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International Journal of Energetic Materials and Chemical Propulsion
ESCI SJR: 0.28 SNIP: 0.421 CiteScore™: 0.9

ISSN 印刷: 2150-766X
ISSN オンライン: 2150-7678

International Journal of Energetic Materials and Chemical Propulsion

DOI: 10.1615/IntJEnergeticMaterialsChemProp.v9.i3.50
pages 249-266

COMBUSTION OF ALANE-BASED SOLID FUELS

Gregory Young
Research and Development Department, Naval Surface Warfare Center-Indian Head Explosive Ordnance Disposal Technology Division, Indian Head, Maryland 20640
Grant A. Risha
The Pennsylvania State University-Altoona, Altoona, Pennsylvania 16601, USA
Amber G. Miller
Pennsylvania State University, Altoona College, Division of Business and Engineering, Altoona, Pennsylvania 16601, USA
Russell A. Glass
Pennsylvania State University, Altoona College, Division of Business and Engineering, Altoona, Pennsylvania 16601, USA
Terrence L. Connell, Jr.
Department of Mechanical and Nuclear Engineering, The Pennsylvania State University, University Park, Pennsylvania 16802, USA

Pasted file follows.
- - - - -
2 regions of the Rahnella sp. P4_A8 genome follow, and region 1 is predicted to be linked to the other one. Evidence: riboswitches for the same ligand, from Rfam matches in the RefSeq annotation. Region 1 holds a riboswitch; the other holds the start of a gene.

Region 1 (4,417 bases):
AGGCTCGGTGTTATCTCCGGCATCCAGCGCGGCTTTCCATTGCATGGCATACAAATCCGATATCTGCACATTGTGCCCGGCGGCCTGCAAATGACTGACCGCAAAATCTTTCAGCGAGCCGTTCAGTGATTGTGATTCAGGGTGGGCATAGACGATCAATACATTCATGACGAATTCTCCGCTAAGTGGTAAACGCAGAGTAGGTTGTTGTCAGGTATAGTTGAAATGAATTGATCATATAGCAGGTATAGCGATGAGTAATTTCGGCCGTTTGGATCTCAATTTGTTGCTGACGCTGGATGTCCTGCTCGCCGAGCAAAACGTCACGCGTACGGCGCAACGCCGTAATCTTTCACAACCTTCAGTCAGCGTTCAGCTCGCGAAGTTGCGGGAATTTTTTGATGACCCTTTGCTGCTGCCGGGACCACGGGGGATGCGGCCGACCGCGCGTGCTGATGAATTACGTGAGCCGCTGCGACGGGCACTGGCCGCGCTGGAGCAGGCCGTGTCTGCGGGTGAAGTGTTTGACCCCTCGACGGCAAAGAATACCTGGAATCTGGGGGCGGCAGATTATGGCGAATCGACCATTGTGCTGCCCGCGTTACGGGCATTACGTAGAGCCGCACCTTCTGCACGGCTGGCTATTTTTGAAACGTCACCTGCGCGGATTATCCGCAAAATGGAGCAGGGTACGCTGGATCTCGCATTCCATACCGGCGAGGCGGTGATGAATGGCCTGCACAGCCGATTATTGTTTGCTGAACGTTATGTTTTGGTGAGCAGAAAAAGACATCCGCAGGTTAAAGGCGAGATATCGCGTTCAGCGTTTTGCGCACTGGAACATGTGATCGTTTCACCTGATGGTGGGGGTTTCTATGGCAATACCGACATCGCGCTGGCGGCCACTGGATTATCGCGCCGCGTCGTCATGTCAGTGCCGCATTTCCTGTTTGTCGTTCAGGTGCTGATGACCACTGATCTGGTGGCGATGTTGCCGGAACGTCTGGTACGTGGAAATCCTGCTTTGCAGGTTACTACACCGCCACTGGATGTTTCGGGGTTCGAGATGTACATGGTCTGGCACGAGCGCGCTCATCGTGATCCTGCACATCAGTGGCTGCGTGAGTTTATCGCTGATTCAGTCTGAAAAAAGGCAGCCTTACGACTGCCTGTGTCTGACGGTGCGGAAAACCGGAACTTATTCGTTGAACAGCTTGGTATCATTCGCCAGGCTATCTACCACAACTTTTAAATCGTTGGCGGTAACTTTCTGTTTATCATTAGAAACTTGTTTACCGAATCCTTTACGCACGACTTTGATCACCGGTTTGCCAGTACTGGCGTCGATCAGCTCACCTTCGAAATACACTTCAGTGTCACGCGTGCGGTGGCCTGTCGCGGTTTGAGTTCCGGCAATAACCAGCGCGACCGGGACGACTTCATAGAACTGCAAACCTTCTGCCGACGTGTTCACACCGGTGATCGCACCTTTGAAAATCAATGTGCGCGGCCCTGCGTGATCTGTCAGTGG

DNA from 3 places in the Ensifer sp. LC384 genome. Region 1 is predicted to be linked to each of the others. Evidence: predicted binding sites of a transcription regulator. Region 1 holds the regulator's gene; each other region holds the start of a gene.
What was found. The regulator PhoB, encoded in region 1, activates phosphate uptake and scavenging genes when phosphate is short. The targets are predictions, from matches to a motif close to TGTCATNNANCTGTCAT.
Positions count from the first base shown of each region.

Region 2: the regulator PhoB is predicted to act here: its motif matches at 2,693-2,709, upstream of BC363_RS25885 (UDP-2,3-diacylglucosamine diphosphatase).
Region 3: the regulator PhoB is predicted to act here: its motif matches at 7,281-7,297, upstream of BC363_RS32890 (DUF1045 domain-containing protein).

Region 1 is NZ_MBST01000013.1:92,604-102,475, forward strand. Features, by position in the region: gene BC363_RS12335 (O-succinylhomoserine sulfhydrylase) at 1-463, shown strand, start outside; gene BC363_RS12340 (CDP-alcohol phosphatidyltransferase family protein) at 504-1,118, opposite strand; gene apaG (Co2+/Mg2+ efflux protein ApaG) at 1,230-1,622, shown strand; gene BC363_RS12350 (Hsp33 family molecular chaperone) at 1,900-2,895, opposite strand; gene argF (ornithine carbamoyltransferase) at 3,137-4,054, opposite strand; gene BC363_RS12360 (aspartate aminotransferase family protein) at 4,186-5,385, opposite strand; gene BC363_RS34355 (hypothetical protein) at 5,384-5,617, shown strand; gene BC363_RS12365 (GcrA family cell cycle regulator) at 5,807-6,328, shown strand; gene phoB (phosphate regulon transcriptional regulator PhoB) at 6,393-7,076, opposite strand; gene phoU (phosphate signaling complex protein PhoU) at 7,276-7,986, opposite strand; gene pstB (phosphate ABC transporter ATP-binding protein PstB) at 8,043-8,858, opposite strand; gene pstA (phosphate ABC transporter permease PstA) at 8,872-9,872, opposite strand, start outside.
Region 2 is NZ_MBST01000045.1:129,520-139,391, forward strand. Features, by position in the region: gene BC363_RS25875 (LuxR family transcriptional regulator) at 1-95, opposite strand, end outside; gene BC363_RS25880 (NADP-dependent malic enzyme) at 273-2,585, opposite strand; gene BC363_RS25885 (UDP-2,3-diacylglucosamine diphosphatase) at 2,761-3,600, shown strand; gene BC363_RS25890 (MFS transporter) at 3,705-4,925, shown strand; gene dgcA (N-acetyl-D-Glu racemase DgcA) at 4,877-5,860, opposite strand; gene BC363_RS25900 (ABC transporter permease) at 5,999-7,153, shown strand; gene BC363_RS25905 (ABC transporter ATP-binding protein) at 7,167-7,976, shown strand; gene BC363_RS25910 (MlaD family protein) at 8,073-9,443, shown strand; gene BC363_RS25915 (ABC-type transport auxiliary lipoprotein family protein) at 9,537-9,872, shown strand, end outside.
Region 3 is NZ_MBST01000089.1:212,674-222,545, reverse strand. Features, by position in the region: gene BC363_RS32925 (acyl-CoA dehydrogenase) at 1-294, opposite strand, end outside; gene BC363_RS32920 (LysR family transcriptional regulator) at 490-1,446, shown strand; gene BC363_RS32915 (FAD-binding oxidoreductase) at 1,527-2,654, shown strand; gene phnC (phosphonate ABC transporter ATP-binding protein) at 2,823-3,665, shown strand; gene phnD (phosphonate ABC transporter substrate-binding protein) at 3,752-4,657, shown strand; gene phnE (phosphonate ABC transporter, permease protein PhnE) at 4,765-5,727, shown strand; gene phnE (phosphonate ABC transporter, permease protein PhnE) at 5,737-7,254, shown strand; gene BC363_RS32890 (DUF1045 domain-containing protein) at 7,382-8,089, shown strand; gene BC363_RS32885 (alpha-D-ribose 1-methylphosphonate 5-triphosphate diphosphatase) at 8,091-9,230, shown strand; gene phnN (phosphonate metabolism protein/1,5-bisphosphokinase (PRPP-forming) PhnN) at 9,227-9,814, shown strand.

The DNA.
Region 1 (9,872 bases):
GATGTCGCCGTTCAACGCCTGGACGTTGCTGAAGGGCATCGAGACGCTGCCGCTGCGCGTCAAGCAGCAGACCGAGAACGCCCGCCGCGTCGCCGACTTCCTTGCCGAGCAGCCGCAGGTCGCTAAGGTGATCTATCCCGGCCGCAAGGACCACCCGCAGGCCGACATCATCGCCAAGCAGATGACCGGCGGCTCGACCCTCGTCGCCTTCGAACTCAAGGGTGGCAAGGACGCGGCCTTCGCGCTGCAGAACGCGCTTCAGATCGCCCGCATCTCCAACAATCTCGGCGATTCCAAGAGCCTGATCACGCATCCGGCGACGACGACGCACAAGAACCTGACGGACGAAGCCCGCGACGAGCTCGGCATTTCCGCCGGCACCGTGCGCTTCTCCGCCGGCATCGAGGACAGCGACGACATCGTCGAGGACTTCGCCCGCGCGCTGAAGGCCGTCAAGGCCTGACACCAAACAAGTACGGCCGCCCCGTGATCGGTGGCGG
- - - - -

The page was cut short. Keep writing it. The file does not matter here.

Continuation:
Richard A. Yetter
The Pennsylvania State University, University Park, Pennsylvania 16802, USA

要約

In this study the combustion behavior of solid fuels loaded with micron-sized aluminum, nanoaluminum, and aluminum hydride with loadings of 10, 20, and 40 mass % are compared directly using pure oxygen as the oxidizer. An opposed flow burner was used to screen the various fuels at various oxidizer flow rates. Regression rates were gathered over oxidizer impingement velocities ranging from approximately 40 to 160 cm/s (strain rates of 80-320 s−1). Fuels loaded with aluminum hydride were found to have regression rates comparable to or better than that of the baseline hydroxyl terminated polybutadiene (HTPB) fuel. In addition, the regression rate increased with increasing aluminum hydride content. Conversely, the regression rates of fuels loaded with micron-sized aluminum were found to decrease with increasing aluminum content. Emission spectroscopy revealed that under most conditions the aluminum in the fuels loaded with micron-sized aluminum did not ignite within the immediate vicinity of the solid fuel sample. Temperature measurements determined from thermal emission support this conclusion as well. Finally, a lab-scale hybrid rocket motor was used to compare the combustion performance of the fuels relative to each other. It was found for the same oxidizer mass flow rate, pressure and thrust were highest for alanized fuels. Data included were thrust, pressure, regression rate, and mass burning rate.


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